If a tree ring is wide then the climate was favourable for the tree and its development was not affected. In tree ring dating archaeologists examined the tree rings and then drew up a chronology. Trees that grew in the same area were examined and then compared to see if they have matching sequences. This has enabled archaeologists to construct a tree chronology, by comparing tree rings, and then producing a complete chronology (Bahn 1996). Tree ring dating was significant because it enabled archaeologists to establish dates for wood that was found in excavated sites, by comparing them to the complete tree chronology chart. For example one such site in which tree ring dating was used to great effect was in a late bronze age settlement of Cortailloid –est. in Switzerland. By using this method archaeologists found that the site was founded in 1010 BC and began with four dwellings and could date when its fence was added in 985 BC
However, the greatest dating technique that has revolutionised archaeology, was the invention of radiocarbon dating. It was through this method of dating that enabled archaeologists to establish the age of any site in the world that was undated (Renfrew and Bahn 2000). Radiocarbon dating was such a successful method of dating because it was dependent on radioactive carbon that was found in dead organic material. What made the technique even more useful was that carbon exists in every living system, therefore when an organism dies it is possible to date it. The radiocarbon technique is very useful on organic materials such as charcoal, wood, seeds, plant remains and also on human and animal bone. When such materials were uncovered from an excavated site it was possible to date them accurately using the radiocarbon technique. In addition carbon that was found in animal and plant remains can provide us with information on the diet of the individual by studying minute particles of carbon found in the stomachs of well preserved remains and indeed finding out what the person ate before his untimely death. It can also provide us with an insight into the environment of a site and how the surrounding area was exploited for food resources (Bahn1996). As Renfrew and Bahn state, “nevertheless radiocarbon has transformed our understanding of the past, helping archaeologists to establish for the first time a reliable chronology of world cultures”(Renfrew and Bahn 2000, 138).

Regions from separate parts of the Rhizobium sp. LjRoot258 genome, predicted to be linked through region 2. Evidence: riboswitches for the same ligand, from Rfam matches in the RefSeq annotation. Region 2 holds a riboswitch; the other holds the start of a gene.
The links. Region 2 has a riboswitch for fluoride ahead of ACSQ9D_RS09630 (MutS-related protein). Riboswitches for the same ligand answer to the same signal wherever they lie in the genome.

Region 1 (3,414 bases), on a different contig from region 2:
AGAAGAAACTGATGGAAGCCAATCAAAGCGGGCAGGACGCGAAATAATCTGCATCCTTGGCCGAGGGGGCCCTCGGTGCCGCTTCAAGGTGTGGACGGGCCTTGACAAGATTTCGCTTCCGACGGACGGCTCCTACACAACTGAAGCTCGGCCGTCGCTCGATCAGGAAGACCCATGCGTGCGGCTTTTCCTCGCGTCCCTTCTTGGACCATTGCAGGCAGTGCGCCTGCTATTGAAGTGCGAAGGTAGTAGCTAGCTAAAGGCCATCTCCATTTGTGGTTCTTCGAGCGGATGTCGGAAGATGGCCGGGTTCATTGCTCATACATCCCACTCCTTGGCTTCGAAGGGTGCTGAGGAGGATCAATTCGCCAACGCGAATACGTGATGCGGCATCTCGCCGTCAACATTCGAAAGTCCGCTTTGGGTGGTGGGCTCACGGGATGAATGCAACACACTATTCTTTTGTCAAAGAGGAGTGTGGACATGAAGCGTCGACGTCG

Various other dating techniques have provided us with adequate information on the past. Techniques such as pollen dating in which grains of pollen, that have been adequately preserved in lakes or march lands, can provide us with information on past vegetation and climate as well as being an important method of dating (Renfrew and Bahn 2000).